Instead, organizations should cultivate aspirations that challenge and motivate at every level. Unlike static targets, aspirations serve as dynamic catalysts for ongoing improvement. They represent goals currently beyond the reach of the company’s existing plans, but not so distant as to be perceived as unattainable. Unlike fixed targets that stagnate progress once achieved, aspirations evolve with the organization and its strategy. They continuously push the organization to adapt to changing market conditions, technological advancements, evolving customer needs, and even growing environmental concerns.

Consider the example of Ørsted, a multinational energy company based in Denmark formerly known as DONG Energy. In 2008, its leadership embarked on a journey to transition the company from a traditional power provider reliant on fossil fuels to a pioneering force in renewable energy.

At the heart of Ørsted’s transformation was a singular, audacious goal encapsulated in a simple number: 85%. Historically, the company derived 85% of its energy from fossil fuels, with only a meager 15% from sustainable sources. The leadership resolved to flip this ratio entirely, aiming for 85% of its energy to come from renewables like wind and solar.

Initially, Ørsted lacked a concrete plan to achieve this ambitious objective. There were no existing benchmarks to study, nor industry best practices to emulate — Ørsted ‘s goal surpassed anything seen in the sector before. This bold ambition compelled everyone within the company to confront harsh realities about its business model, including the urgent need to address climate change and the finite nature of fossil fuel resources, and reshape its business portfolio.

Henrik Poulsen, who served as Ørsted ‘s CEO from 2012 to 2020, leveraged this bold ambition to rally a workforce initially skeptical of such monumental change, inspiring them to embrace creative solutions. The company sold off its oil and gas business, phased-out the use of coal for power generation, and acquired Deepwater Wind and other assets to expand its position in offshore wind.  Ørsted set a timeline of 30 years to achieve its goal, yet remarkably accomplished it in just a decade.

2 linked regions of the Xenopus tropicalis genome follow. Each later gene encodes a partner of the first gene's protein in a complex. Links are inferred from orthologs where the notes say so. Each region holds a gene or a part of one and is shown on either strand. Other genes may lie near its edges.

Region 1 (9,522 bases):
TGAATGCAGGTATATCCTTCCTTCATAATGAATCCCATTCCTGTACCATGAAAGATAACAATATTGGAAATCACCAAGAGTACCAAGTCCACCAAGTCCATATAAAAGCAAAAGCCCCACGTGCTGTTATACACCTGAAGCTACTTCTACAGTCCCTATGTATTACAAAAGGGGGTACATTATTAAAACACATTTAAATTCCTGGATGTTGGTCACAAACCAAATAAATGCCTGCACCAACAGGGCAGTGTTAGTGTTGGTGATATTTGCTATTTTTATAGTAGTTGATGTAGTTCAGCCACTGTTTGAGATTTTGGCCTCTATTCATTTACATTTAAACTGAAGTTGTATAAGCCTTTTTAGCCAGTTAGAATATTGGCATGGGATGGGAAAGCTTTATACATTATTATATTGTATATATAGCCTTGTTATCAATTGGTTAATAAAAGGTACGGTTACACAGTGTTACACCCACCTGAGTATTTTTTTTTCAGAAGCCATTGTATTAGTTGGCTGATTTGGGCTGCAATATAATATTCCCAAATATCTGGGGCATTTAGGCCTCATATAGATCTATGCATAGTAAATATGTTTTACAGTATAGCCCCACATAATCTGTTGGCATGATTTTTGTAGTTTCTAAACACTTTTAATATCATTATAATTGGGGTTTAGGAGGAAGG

3. Build transformation into the company’s operating rhythm.

To thrive in today’s fast-paced environment, leaders must seamlessly integrate transformation into the company’s operating rhythm. This involves incorporating change initiatives into existing governance processes and forums, ensuring that evolution becomes a natural part of running the business.

By embedding transformation initiatives into the operating rhythm, leadership can ensure alignment between strategic goals and day-to-day activities. This integration fosters a holistic approach to the change effort, enabling organizations to respond swiftly to evolving market trends, customer demands, and competitive pressures. When transformation becomes part of the company’s operating rhythm, accountability for driving change is distributed across all levels of the organization.

Take the remarkable evolution of Dell Technologies. When Michael Dell, in collaboration with Silver Lake Partners, took his company private in 2013, he recognized the imperative for broad-based transformation. This decision came at a time when many were predicting the “death of the PC.” Proving these skeptics wrong necessitated the transformation of Dell Computer into an enterprise technology powerhouse, known today as Dell Technologies.

As we describe in our recent HBR article, Michael Dell has embedded transformation into his company’s operating rhythm. Following the privatization, the executive leadership team (ELT) instituted the Dell Management Model (DMM), supplanting the existing strategic planning, resource allocation, and business performance review processes.  At the heart of the DMM lay the Dell Agenda — a backlog of strategic imperatives essential to the company’s transformation. Addressing items on the Dell Agenda became a primary focus of ELT meetings and other leadership sessions. The Dell Agenda remained dynamic; as issues were resolved and integrated into the company’s strategy, new issues were added, ensuring the transformation remained an ongoing process. As the DMM became ingrained in the company’s operating rhythm, transformation became an integral part of daily leadership practices at every level of the company.

The results speak volumes. By the close of 2023, the ongoing transformation at Dell had yielded a 10-fold return on Michael Dell’s initial investment in 2013. Our analysis of total shareholder returns for large companies reveals that this number surpasses the performance of any other public company with revenues exceeding $30 billion.

In today’s fast-paced world, business transformation can no longer be treated as a one-time project. Continuous change necessitates ongoing transformation. The traditional approach of “unfreeze, change, refreeze” must give way to a new mindset: “rethink, reshape, repeat.” It’s through this continuous process of transformation that companies can truly realize their full potential.

This content was originally published here.